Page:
So why "a heartbreaking place"?  Well is it just me who has noticed that when places of immense natural beauty that also have amazing climates get discovered and "developed" by humans, they very often become, well, stuffed?  Numerous places I've visited around the world were probably stunning once but their natural charms are either destroyed by over-population and environmental degradation, or obscured by crass developments.  All too often they become Grimsvilles full of ill-placed high-rise towers, tacky souvenir shops, tragic gambling pits and unappealing restaurants.

I'm not saying that Mandurah is like that but I can already see that it is at a turning point.  This wee city has grown enormously in the past two decades and is predicted to continue down that path - obviously my family and I are contributing to that.  Many long-time locals I've spoken to here think the "developments" have gone too far.  Other people have far greater, grander plans for the place.  Last night I read of the fierce battles that were fought - and sometimes won and sometimes lost - to preserve the many nature reserves I love here.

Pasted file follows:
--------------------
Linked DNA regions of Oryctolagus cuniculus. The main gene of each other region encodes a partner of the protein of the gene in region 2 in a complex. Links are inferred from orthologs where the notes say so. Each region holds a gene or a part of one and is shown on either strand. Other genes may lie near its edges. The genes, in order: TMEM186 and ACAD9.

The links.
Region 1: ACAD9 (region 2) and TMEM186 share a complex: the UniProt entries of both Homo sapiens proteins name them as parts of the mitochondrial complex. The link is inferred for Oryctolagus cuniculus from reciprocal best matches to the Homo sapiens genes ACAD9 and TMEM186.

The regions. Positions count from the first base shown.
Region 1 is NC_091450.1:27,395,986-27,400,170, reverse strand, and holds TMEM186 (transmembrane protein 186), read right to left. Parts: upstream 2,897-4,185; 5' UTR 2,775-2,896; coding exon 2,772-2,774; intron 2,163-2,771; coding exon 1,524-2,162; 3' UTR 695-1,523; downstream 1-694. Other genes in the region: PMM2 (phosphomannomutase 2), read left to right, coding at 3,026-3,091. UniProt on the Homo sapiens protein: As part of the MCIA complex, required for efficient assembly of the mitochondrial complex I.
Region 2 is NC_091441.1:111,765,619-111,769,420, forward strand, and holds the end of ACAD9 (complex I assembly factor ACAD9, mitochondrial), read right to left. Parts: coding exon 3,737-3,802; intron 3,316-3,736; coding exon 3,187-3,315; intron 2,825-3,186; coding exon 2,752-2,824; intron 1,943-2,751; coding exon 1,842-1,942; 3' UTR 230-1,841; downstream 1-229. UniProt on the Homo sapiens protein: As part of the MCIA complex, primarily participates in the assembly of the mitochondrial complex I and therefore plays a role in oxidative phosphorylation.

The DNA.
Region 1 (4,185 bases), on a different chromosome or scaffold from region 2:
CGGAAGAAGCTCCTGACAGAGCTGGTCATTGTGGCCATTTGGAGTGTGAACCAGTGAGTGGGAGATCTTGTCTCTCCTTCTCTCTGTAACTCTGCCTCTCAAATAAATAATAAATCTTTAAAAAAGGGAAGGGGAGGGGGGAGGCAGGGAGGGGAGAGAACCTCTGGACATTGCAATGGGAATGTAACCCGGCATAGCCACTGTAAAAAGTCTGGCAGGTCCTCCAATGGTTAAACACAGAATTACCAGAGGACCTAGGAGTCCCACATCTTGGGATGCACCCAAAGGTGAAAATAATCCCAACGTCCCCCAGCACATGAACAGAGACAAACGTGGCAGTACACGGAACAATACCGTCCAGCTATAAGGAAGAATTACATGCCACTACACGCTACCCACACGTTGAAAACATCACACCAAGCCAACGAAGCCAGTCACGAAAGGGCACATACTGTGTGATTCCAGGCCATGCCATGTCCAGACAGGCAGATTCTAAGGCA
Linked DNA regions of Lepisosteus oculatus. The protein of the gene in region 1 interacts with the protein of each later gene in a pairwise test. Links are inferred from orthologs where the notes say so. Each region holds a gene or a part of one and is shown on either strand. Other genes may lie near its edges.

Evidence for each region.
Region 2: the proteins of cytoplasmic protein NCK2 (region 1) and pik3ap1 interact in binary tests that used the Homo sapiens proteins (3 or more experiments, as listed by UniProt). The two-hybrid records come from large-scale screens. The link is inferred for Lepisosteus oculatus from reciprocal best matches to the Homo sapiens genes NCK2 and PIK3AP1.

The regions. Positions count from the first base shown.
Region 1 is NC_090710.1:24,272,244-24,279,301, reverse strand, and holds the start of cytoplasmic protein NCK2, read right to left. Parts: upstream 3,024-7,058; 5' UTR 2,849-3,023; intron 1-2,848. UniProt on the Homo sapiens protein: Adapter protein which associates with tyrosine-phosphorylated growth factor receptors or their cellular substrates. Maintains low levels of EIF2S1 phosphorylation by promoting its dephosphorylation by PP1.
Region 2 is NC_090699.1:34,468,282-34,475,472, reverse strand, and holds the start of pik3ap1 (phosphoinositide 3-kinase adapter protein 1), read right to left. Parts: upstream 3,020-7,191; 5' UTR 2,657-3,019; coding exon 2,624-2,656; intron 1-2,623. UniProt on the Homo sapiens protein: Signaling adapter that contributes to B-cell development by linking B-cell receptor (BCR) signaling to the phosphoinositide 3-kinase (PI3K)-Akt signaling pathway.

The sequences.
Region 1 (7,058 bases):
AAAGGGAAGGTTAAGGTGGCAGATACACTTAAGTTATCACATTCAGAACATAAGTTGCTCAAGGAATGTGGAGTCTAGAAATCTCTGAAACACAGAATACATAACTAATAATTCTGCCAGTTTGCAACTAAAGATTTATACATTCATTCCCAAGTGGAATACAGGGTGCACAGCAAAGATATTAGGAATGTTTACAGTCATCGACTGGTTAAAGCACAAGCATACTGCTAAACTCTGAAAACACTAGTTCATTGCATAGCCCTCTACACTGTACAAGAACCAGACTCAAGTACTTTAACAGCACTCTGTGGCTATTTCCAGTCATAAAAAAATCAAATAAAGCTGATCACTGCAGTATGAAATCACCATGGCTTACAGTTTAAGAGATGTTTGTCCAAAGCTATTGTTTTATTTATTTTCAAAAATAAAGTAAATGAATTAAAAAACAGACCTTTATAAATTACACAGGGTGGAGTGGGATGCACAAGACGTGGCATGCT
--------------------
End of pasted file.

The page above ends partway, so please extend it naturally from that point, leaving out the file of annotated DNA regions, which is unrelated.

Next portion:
I hope that whatever path developments in Mandurah take that they are done sensitively, with style and with consideration to the natural environment.  I hope it ages gracefully. I would hate to return here in a few decades and find this once-lovely place like a heartbreakingly tragic old former beauty queen: over-tanned, draped in tacky gold jewellery, the victim of numerous plastic surgeries and jet-skiing her way from her crumbling pink mansion to the casino for the pensioners all-you-can-eat lunch special.

Monday, June 21, 2010

The Mandurah Performing Arts Centre

Smack at the head of beautiful Mandjar Bay in the centre of Mandurah is a stunning building: The Mandurah Performing Arts Centre.  This lovely, elegant building was designed by architects Hames Sharley and opened in 1997.  It houses an 800 seat theatre, a 144 seat theatre, an art gallery, a dance studio, various meeting rooms and foyer spaces so expansive and lovely that I just can't help planning events for them every time I walk through them.